I think you should point out to your users the Cost to the IT department of answering user help calls.

    At the Microsoft online support forum (http://answers.microsoft.com) the NUMBER 1 reason for problems and lost productivity is third-party toolbars and Browser Helpers... (not the look and feel of the browser).

    IE9 and higher, has many of the features that were previously only available as an addon in IE6 and earlier..(Form filler, Search Providers, popup blocker).. you don't need ADDONS... any more...

    Your No.1 support call response will be "Do a browser reset"... which will blow away any third-party addons and user customizations of the Command bar.

    The second major support fix is "Reset your IE Security zone" settings... You should lock down user customization of these features with Group Policy to prevent users' "Trying to fix things" on their own volition, when in actual fact they are making things worse. (lowering security).

    Surely, a little user induction/training is less costly than ongoing support for petty/and preventable hadiths.

    IE8 is dead... many of your users will be using IE11 already at home. Upgrade to IE11, use the Enterprise Mode and GPO to configure the baseline requirements for your company's intranet assets, use GPO to configure browser security zones and block users from adding toolbars and BHOs on their own volition with GPO.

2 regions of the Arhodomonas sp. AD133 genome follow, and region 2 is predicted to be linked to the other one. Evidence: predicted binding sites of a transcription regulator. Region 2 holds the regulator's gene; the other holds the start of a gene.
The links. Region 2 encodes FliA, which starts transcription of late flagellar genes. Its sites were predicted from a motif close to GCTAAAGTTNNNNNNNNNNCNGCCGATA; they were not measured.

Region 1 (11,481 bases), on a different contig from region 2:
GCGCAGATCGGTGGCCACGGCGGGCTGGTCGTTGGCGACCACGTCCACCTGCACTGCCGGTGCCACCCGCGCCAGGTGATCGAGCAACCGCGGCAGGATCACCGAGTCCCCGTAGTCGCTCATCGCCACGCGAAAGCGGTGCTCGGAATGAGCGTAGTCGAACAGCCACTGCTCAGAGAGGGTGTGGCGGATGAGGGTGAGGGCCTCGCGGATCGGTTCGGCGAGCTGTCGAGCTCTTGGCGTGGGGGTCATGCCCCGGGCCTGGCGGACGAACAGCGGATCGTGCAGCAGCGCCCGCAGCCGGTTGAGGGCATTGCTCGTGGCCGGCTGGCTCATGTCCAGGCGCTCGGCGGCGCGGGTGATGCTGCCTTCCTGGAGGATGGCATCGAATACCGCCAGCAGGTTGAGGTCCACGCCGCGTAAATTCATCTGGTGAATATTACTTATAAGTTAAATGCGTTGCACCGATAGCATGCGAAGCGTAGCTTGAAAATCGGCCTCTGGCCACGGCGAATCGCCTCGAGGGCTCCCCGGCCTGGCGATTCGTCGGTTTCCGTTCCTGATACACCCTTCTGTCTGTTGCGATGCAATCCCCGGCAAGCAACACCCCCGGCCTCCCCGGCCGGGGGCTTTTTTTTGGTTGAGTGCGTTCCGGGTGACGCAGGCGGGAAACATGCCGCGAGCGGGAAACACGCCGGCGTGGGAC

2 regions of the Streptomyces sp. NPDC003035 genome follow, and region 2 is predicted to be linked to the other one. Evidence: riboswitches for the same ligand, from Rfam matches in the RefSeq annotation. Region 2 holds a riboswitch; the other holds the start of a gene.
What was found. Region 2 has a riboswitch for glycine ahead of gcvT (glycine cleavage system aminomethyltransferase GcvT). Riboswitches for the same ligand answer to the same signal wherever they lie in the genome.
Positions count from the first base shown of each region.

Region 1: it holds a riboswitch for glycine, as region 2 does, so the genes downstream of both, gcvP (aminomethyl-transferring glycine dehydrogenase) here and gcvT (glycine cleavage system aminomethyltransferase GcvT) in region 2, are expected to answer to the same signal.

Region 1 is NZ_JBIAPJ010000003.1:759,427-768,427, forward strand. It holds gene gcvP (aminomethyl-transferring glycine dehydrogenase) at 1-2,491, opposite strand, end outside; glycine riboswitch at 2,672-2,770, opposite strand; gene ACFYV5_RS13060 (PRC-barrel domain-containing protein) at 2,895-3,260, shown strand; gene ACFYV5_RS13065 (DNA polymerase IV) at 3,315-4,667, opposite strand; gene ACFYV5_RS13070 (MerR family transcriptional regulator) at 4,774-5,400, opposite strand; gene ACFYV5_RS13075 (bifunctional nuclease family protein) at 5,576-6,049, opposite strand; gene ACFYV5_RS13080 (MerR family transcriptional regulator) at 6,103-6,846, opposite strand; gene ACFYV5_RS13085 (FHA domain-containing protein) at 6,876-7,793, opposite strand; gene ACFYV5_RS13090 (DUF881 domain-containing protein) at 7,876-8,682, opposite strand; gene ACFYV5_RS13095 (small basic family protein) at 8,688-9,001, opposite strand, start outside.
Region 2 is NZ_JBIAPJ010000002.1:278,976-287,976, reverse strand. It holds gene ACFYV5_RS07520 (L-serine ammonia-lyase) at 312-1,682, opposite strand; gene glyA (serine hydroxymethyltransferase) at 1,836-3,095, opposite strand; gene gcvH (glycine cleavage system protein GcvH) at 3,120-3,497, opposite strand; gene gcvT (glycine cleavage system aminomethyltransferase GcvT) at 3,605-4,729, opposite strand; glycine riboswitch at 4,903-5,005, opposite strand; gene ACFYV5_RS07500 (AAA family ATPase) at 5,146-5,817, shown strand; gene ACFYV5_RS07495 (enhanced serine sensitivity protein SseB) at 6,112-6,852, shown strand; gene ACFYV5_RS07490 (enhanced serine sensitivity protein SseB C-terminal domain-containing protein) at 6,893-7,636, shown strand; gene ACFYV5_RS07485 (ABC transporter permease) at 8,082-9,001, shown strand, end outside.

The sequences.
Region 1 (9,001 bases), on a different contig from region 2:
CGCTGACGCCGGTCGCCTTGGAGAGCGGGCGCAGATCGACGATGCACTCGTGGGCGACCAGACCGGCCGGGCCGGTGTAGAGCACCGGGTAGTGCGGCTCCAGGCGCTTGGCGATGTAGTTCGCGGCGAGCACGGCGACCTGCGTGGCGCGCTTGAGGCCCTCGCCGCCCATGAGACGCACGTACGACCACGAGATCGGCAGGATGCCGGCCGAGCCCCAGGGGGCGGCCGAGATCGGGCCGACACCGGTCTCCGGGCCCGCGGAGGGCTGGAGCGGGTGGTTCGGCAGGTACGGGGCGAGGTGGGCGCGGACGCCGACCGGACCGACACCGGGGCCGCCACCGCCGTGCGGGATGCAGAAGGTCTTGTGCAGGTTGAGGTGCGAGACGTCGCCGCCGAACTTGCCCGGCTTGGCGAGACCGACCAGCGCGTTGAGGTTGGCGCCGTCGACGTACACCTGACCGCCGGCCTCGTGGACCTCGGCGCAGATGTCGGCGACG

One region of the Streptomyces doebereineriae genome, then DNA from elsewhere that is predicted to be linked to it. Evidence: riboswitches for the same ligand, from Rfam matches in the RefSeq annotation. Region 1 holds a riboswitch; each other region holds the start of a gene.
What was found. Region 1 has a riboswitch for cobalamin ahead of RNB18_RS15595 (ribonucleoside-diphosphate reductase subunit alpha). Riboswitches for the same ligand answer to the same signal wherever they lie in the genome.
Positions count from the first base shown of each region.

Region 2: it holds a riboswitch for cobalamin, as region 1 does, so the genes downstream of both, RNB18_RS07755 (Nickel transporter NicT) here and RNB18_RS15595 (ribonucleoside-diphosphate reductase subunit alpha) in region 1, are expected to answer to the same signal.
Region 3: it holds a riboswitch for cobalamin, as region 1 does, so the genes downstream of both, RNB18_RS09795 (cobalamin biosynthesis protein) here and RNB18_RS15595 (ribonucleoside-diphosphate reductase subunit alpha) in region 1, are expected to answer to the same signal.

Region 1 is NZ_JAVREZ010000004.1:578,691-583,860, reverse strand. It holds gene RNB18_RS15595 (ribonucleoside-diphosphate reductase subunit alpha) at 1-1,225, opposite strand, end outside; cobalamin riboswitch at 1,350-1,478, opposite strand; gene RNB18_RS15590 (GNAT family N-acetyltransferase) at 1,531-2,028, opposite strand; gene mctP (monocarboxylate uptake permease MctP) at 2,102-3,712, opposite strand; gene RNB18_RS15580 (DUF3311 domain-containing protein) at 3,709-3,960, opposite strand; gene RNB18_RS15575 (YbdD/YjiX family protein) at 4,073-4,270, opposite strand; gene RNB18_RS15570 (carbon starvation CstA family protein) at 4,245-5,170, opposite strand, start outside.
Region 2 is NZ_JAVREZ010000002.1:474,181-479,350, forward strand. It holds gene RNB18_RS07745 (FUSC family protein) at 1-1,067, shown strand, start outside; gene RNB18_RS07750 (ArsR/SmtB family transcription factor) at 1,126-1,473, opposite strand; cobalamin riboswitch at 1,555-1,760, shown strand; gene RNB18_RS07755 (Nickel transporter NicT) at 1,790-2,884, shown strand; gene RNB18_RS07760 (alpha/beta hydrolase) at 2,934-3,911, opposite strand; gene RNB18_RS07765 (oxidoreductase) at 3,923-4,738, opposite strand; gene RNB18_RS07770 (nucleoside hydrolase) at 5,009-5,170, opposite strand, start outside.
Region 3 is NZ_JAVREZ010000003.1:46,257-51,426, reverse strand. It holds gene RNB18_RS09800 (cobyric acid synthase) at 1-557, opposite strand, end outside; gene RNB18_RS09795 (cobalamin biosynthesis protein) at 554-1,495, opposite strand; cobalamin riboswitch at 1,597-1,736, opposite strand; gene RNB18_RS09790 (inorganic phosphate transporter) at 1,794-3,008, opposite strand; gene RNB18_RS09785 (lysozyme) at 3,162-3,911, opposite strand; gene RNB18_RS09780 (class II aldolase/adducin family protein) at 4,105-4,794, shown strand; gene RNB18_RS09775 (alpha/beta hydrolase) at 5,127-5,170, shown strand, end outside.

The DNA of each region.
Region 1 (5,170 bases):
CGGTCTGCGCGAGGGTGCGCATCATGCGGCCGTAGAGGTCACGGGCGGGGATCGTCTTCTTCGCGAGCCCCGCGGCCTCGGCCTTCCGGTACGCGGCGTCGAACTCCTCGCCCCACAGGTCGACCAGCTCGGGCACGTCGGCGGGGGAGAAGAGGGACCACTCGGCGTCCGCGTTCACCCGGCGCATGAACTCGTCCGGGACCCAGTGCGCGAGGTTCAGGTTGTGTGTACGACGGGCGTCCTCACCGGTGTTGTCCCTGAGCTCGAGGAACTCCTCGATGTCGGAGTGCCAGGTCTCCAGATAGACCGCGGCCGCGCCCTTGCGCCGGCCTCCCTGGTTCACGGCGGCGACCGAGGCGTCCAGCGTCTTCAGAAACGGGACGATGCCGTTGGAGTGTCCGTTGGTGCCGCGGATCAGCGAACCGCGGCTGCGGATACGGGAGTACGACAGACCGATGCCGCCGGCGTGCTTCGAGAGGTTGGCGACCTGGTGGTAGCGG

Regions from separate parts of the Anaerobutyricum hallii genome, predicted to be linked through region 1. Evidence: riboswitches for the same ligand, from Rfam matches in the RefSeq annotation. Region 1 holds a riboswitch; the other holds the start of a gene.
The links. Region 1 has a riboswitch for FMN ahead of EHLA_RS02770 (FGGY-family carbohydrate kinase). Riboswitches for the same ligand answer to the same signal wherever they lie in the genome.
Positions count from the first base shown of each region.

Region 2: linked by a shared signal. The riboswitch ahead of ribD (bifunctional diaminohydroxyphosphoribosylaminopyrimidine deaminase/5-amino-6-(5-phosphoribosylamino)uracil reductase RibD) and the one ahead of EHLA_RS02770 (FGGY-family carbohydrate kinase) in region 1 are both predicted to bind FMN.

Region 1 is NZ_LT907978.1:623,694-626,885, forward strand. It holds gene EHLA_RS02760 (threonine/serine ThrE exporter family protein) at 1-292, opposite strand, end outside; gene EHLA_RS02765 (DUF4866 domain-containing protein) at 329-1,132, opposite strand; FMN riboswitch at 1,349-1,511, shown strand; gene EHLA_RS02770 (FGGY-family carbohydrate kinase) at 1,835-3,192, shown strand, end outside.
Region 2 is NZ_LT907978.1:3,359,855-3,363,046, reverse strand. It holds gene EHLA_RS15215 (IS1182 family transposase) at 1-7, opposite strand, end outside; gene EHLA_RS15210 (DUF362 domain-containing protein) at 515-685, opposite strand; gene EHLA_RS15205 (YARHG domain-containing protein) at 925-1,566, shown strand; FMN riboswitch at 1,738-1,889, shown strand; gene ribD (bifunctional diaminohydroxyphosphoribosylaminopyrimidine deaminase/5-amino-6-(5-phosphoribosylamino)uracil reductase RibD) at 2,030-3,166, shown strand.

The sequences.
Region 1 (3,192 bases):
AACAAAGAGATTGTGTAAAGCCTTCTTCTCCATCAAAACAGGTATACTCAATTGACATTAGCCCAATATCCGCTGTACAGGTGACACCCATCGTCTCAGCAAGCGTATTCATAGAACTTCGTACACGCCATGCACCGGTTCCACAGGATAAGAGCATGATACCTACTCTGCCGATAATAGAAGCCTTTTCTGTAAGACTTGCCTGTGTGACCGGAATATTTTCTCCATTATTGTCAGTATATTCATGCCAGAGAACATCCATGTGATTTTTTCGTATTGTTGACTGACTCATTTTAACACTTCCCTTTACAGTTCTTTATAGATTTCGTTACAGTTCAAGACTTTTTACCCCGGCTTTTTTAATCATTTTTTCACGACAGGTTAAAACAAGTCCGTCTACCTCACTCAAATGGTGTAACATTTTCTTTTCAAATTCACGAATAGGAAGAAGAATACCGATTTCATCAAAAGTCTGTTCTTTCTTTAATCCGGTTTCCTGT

If you get this write, you will save your company a lot of money.

    I do not work for nor represent Microsoft.

    Regards.


    Rob^_^

    Thursday, July 23, 2015 5:23 AM
  • You have vast knowledge around IE and it's very impressive. Well done and well said...

    Thanks for looking into this and sharing your thoughts with me. I am going to push back on this request and suggest IE 11 installation.

    Thanks again,

    Al


    Please “Vote As Helpful” and/or “Mark As Answer” if this post helped you.

    Thursday, July 23, 2015 4:13 PM
  • Hi Almirzaee,

    thanks for your kind words. Perhaps the best approach in encouraging your management is to look to other companies in your industry or your business partners to see which upgrade path they are choosing...

    Microsoft has a large number of seats.... perhaps their single biggest customer is their own divisions.

    As you might imagine, a great deal of the IT infrastructure was developed on earlier operating systems and targeted earlier versions of IE.

    Enterprise Mode in IE11 was developed specifically for allowing an upgrade path that allows for the slower replacement of outdated technologies.

    Regards.


    Rob^_^

    Friday, July 24, 2015 12:37 AM
  • Thanks again brother. It was really helpful.

    Please “Vote As Helpful” and/or “Mark As Answer” if this post helped you.

    Monday, August 10, 2015 6:33 PM